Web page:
Hyperconnected museums: new approaches, new publics
9 JULY 2018
Perri Sparnon has won the 2018 ICOM Australia International Museum Day essay competition for her essay entitled Hyperconnected museums: new approaches, new publics. Perri is a student at The University of Melbourne, studying a Master of Cultural Materials Conservation.
ICOM Australia invited students studying tertiary degrees in museum studies, cultural heritage and related disciplines to write a 2000-word essay on the International Museum Day topic Hyperconnected museums: new approaches, new publics. They addressed the question:
What is a ‘hyper-connected museum’? Critique this concept and use a case study of a museum exhibition to discuss its potential to engage with new audiences. You should draw on the work of scholars and commentators, but your own views and suggestions are also encouraged.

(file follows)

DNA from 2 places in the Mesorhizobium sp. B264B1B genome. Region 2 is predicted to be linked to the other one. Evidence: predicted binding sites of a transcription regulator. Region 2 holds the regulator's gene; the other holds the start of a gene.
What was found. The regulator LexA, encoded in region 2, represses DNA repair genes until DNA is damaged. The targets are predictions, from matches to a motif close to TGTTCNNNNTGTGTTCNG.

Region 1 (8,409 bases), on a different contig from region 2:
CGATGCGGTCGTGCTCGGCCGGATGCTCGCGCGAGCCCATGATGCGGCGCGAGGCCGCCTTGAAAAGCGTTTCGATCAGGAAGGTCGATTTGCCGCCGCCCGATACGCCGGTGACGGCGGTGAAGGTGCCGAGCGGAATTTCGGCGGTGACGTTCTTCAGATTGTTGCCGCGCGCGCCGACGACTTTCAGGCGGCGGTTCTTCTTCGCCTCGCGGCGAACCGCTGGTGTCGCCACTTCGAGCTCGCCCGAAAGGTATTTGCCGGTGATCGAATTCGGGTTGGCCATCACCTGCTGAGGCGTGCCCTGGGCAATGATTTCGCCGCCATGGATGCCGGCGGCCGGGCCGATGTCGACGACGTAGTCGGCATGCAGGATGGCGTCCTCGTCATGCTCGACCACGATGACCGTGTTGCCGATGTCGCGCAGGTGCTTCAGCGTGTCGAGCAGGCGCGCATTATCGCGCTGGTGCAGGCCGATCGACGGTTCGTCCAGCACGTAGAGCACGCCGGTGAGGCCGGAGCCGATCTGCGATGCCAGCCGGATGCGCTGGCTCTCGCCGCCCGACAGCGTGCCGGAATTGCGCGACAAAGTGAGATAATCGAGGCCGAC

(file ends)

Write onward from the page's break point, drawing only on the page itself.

Perri’s essay effectively defined hyper-connectivity and explained its broader implications, noting the importance of engagement with and between culturally-diverse communities. Her focus on material culture and the specific practice of conservation was unique amongst the essay submissions, and her choice of case study, Making the invisible visible: conservation and Islamic art at the Metropolitan Museum of Art in New York, allowed her to focus on more subtle issues such as ‘invisible’ legacies that reside within cultural materials. She recognised the relevance of international issues, both historic and contemporary, and also the contribution made by ICOM in defining the cultural importance of museums, and supporting the roles and perspectives of the conservation profession.